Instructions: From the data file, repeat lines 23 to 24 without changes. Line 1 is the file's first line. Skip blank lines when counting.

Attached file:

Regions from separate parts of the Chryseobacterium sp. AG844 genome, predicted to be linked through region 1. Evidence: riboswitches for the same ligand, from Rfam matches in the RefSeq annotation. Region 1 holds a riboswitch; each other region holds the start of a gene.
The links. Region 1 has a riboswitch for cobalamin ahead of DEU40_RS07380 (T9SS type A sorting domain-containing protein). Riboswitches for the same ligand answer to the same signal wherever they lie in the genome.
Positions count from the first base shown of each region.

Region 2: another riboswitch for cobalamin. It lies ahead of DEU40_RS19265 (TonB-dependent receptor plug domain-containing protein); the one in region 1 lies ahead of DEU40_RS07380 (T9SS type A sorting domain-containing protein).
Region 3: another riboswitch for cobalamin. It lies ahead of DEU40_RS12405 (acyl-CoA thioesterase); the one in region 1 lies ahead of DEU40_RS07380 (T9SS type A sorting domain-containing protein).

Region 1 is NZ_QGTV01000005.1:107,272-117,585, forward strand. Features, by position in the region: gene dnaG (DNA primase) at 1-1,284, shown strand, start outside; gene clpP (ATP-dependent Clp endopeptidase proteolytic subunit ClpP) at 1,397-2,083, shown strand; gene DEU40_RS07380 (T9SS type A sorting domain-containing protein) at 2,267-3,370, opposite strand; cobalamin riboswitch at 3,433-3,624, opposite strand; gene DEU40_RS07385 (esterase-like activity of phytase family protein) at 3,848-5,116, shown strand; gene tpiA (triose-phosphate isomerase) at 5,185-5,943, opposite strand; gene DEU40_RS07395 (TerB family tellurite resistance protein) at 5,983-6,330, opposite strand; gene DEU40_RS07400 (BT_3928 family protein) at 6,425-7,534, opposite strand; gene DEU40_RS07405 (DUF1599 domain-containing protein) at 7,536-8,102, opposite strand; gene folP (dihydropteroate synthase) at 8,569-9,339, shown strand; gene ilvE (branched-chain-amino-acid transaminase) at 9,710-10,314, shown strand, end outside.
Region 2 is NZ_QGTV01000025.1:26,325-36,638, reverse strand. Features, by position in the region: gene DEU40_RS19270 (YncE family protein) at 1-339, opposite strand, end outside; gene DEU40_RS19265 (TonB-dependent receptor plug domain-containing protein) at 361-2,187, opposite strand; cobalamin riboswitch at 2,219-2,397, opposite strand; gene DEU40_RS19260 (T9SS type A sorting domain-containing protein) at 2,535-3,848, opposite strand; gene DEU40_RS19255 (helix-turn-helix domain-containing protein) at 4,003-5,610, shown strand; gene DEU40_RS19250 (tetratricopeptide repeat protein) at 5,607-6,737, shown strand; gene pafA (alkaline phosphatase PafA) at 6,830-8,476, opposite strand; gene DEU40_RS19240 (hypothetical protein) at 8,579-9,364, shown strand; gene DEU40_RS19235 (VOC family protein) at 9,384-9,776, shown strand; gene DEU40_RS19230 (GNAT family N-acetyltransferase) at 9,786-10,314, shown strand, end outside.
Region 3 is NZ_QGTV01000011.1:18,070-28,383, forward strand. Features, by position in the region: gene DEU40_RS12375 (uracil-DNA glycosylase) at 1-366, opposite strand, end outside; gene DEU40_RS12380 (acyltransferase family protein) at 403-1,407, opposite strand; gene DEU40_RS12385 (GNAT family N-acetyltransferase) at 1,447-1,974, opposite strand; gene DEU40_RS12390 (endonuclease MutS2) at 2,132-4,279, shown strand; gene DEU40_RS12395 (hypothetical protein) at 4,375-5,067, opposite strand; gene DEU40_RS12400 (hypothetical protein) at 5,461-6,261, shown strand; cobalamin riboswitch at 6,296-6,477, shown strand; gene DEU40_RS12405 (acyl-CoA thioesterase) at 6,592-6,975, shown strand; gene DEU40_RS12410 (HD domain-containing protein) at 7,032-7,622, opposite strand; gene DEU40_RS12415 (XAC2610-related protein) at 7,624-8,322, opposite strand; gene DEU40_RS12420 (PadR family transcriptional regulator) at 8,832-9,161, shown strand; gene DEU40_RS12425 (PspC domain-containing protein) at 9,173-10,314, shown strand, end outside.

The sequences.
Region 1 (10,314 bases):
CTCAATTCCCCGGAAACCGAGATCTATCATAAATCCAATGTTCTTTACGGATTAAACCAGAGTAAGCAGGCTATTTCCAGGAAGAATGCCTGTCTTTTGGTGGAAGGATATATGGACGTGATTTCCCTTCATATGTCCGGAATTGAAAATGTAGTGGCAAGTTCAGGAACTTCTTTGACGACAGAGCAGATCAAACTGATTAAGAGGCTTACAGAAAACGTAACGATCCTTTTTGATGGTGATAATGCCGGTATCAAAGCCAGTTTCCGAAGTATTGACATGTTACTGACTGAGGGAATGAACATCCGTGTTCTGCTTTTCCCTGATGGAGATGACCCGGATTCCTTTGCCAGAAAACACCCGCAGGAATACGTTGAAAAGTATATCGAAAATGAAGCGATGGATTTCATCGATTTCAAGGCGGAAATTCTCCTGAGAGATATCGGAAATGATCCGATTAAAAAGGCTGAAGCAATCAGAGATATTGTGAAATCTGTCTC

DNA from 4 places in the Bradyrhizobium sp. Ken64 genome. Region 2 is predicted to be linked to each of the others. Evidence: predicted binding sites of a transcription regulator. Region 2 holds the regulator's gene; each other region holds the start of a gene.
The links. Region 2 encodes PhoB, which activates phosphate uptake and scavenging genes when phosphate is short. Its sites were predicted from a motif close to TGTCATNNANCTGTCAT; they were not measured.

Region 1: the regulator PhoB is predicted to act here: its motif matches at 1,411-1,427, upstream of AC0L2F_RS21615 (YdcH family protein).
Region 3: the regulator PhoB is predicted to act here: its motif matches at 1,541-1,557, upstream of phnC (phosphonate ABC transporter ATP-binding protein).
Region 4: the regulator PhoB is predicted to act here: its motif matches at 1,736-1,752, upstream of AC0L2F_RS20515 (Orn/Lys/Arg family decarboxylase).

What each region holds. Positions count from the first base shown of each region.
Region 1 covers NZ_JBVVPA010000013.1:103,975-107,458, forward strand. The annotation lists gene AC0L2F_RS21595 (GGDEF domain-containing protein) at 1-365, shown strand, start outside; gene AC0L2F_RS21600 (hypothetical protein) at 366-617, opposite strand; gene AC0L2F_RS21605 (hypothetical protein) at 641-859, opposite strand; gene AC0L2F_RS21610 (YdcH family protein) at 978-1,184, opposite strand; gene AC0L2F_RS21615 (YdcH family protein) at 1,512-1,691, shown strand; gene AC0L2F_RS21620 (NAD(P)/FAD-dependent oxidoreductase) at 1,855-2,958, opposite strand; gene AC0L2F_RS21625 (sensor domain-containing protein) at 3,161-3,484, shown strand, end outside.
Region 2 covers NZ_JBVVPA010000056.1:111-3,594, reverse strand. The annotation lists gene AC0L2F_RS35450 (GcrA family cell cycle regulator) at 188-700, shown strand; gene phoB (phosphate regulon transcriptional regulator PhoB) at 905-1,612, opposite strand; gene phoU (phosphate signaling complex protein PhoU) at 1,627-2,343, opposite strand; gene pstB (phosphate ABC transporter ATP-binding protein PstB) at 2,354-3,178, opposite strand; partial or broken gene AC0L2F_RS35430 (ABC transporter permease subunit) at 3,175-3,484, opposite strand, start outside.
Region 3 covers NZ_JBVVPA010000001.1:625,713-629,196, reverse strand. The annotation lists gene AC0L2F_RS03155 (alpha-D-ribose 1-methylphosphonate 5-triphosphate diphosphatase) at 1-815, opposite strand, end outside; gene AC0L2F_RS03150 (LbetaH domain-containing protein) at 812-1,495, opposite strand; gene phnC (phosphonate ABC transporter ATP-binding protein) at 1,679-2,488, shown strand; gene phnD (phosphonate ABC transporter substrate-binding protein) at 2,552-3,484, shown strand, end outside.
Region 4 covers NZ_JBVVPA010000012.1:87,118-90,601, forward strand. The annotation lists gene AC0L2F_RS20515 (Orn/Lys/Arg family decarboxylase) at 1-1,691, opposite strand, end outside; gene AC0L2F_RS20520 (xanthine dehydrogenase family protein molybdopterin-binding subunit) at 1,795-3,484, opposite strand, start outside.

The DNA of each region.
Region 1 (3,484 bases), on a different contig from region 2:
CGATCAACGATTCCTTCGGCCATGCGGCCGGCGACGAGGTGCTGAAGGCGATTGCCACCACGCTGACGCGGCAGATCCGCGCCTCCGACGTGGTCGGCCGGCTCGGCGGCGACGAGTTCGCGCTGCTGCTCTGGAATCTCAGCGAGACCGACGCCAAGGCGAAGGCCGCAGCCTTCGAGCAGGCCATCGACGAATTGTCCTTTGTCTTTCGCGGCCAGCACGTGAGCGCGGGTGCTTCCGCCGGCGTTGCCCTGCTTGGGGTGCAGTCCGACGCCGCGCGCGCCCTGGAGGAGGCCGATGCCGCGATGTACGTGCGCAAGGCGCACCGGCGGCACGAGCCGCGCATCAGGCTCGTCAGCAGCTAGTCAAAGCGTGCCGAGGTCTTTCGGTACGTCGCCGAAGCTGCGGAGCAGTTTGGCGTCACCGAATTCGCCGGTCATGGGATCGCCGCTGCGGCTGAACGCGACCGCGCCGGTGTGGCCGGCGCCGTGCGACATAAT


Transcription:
Region 1 (3,484 bases), on a different contig from region 2:
CGATCAACGATTCCTTCGGCCATGCGGCCGGCGACGAGGTGCTGAAGGCGATTGCCACCACGCTGACGCGGCAGATCCGCGCCTCCGACGTGGTCGGCCGGCTCGGCGGCGACGAGTTCGCGCTGCTGCTCTGGAATCTCAGCGAGACCGACGCCAAGGCGAAGGCCGCAGCCTTCGAGCAGGCCATCGACGAATTGTCCTTTGTCTTTCGCGGCCAGCACGTGAGCGCGGGTGCTTCCGCCGGCGTTGCCCTGCTTGGGGTGCAGTCCGACGCCGCGCGCGCCCTGGAGGAGGCCGATGCCGCGATGTACGTGCGCAAGGCGCACCGGCGGCACGAGCCGCGCATCAGGCTCGTCAGCAGCTAGTCAAAGCGTGCCGAGGTCTTTCGGTACGTCGCCGAAGCTGCGGAGCAGTTTGGCGTCACCGAATTCGCCGGTCATGGGATCGCCGCTGCGGCTGAACGCGACCGCGCCGGTGTGGCCGGCGCCGTGCGACATAAT